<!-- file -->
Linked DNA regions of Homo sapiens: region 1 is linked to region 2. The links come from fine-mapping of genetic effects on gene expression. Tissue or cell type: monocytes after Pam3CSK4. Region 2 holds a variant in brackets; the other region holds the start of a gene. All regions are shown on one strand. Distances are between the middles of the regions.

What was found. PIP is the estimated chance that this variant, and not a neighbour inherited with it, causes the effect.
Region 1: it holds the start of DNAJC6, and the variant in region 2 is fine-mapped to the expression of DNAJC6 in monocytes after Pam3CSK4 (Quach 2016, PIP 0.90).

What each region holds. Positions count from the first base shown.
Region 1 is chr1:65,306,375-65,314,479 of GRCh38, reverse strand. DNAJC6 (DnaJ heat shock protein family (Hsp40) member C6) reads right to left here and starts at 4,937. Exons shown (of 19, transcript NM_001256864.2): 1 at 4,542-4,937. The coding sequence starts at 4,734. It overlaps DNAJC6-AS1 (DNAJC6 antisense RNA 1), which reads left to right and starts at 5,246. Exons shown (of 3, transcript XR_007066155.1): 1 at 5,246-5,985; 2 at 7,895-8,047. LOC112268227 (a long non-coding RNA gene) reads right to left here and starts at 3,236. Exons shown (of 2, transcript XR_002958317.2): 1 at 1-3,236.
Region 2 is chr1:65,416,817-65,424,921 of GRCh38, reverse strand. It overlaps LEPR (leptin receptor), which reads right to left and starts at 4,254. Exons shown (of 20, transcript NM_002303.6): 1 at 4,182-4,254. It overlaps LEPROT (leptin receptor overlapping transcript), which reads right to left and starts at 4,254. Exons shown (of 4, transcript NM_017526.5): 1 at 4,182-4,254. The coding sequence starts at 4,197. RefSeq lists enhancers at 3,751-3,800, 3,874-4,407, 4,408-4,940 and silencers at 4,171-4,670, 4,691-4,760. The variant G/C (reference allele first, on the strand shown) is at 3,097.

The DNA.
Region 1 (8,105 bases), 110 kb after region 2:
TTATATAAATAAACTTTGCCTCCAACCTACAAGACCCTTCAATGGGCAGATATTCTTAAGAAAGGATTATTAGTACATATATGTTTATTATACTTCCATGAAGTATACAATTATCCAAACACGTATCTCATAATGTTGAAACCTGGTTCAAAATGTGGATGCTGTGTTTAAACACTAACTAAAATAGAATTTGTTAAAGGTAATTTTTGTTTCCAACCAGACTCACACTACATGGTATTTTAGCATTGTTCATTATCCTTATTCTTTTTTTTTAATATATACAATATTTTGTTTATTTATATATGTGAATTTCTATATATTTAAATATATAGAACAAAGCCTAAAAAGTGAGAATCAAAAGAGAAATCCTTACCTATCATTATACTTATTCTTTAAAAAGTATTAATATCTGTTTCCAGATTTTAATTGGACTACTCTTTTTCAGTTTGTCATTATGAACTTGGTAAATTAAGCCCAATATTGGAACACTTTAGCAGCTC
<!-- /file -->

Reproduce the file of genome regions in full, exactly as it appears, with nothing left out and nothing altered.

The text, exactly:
Linked DNA regions of Homo sapiens: region 1 is linked to region 2. The links come from fine-mapping of genetic effects on gene expression. Tissue or cell type: monocytes after Pam3CSK4. Region 2 holds a variant in brackets; the other region holds the start of a gene. All regions are shown on one strand. Distances are between the middles of the regions.

What was found. PIP is the estimated chance that this variant, and not a neighbour inherited with it, causes the effect.
Region 1: it holds the start of DNAJC6, and the variant in region 2 is fine-mapped to the expression of DNAJC6 in monocytes after Pam3CSK4 (Quach 2016, PIP 0.90).

What each region holds. Positions count from the first base shown.
Region 1 is chr1:65,306,375-65,314,479 of GRCh38, reverse strand. DNAJC6 (DnaJ heat shock protein family (Hsp40) member C6) reads right to left here and starts at 4,937. Exons shown (of 19, transcript NM_001256864.2): 1 at 4,542-4,937. The coding sequence starts at 4,734. It overlaps DNAJC6-AS1 (DNAJC6 antisense RNA 1), which reads left to right and starts at 5,246. Exons shown (of 3, transcript XR_007066155.1): 1 at 5,246-5,985; 2 at 7,895-8,047. LOC112268227 (a long non-coding RNA gene) reads right to left here and starts at 3,236. Exons shown (of 2, transcript XR_002958317.2): 1 at 1-3,236.
Region 2 is chr1:65,416,817-65,424,921 of GRCh38, reverse strand. It overlaps LEPR (leptin receptor), which reads right to left and starts at 4,254. Exons shown (of 20, transcript NM_002303.6): 1 at 4,182-4,254. It overlaps LEPROT (leptin receptor overlapping transcript), which reads right to left and starts at 4,254. Exons shown (of 4, transcript NM_017526.5): 1 at 4,182-4,254. The coding sequence starts at 4,197. RefSeq lists enhancers at 3,751-3,800, 3,874-4,407, 4,408-4,940 and silencers at 4,171-4,670, 4,691-4,760. The variant G/C (reference allele first, on the strand shown) is at 3,097.

The DNA.
Region 1 (8,105 bases), 110 kb after region 2:
TTATATAAATAAACTTTGCCTCCAACCTACAAGACCCTTCAATGGGCAGATATTCTTAAGAAAGGATTATTAGTACATATATGTTTATTATACTTCCATGAAGTATACAATTATCCAAACACGTATCTCATAATGTTGAAACCTGGTTCAAAATGTGGATGCTGTGTTTAAACACTAACTAAAATAGAATTTGTTAAAGGTAATTTTTGTTTCCAACCAGACTCACACTACATGGTATTTTAGCATTGTTCATTATCCTTATTCTTTTTTTTTAATATATACAATATTTTGTTTATTTATATATGTGAATTTCTATATATTTAAATATATAGAACAAAGCCTAAAAAGTGAGAATCAAAAGAGAAATCCTTACCTATCATTATACTTATTCTTTAAAAAGTATTAATATCTGTTTCCAGATTTTAATTGGACTACTCTTTTTCAGTTTGTCATTATGAACTTGGTAAATTAAGCCCAATATTGGAACACTTTAGCAGCTC